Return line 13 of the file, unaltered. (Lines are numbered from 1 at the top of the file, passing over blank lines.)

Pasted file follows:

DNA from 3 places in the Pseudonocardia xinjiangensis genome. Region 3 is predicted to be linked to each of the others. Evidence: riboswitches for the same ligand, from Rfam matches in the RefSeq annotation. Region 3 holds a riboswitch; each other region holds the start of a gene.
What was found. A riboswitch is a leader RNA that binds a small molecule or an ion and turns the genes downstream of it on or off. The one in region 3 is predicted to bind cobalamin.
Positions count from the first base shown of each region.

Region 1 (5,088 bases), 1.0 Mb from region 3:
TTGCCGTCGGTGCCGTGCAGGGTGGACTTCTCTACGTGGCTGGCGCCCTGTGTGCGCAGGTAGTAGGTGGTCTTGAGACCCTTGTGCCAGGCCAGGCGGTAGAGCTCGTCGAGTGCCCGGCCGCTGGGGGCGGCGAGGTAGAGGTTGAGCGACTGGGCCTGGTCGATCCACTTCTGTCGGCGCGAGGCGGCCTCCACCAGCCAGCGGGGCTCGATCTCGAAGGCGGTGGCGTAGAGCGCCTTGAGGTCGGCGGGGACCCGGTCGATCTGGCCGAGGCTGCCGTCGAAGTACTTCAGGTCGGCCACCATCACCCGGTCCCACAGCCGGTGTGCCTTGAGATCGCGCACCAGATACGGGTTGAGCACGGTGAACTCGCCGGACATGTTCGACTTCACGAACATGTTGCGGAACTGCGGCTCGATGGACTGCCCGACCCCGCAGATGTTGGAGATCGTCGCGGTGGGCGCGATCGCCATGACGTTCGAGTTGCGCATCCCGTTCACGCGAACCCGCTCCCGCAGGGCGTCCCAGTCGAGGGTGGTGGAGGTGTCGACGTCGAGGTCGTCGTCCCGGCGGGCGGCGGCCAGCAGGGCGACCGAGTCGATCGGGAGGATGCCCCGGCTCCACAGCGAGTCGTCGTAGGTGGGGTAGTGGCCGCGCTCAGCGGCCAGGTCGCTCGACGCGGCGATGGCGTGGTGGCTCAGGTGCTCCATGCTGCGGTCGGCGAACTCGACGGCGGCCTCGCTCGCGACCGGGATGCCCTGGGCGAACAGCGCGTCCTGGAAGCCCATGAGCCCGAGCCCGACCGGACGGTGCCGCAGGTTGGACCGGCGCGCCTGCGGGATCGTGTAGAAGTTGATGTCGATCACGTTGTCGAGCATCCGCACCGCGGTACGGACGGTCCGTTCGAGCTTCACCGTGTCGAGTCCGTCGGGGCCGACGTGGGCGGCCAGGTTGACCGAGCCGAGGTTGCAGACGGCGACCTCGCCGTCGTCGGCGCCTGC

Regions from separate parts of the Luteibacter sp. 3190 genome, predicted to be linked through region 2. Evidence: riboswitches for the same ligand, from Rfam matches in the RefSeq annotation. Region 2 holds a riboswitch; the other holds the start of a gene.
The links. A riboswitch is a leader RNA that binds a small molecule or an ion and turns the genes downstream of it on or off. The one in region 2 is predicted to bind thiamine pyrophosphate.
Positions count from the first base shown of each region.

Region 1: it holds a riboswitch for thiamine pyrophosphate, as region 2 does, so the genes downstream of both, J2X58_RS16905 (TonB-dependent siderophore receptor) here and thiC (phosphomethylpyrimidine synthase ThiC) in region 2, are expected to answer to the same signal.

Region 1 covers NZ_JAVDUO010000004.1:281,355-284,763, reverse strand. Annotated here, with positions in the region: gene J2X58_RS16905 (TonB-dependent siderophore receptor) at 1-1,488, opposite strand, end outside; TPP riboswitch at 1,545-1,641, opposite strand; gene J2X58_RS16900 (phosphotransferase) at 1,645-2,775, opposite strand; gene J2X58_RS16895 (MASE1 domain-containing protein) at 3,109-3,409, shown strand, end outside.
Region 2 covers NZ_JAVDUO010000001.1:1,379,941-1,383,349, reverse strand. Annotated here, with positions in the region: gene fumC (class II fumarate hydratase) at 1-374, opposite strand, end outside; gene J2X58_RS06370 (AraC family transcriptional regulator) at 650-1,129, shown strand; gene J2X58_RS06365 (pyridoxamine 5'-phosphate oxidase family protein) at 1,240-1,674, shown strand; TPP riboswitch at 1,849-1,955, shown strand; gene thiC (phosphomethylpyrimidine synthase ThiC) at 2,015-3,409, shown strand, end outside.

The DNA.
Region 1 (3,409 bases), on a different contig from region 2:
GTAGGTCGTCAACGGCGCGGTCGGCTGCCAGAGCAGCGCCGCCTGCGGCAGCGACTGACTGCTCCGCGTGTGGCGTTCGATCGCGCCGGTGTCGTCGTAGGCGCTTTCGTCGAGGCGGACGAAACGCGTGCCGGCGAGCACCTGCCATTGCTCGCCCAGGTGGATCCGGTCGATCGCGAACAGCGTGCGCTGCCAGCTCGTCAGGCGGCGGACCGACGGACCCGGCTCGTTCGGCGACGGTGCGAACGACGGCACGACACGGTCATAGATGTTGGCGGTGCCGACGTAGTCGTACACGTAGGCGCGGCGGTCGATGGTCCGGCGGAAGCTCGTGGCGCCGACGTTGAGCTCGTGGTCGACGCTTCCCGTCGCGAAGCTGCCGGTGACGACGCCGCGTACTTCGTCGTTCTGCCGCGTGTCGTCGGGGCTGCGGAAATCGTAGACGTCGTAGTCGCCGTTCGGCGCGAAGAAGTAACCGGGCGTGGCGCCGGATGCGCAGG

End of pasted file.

Region 1 (3,409 bases), on a different contig from region 2: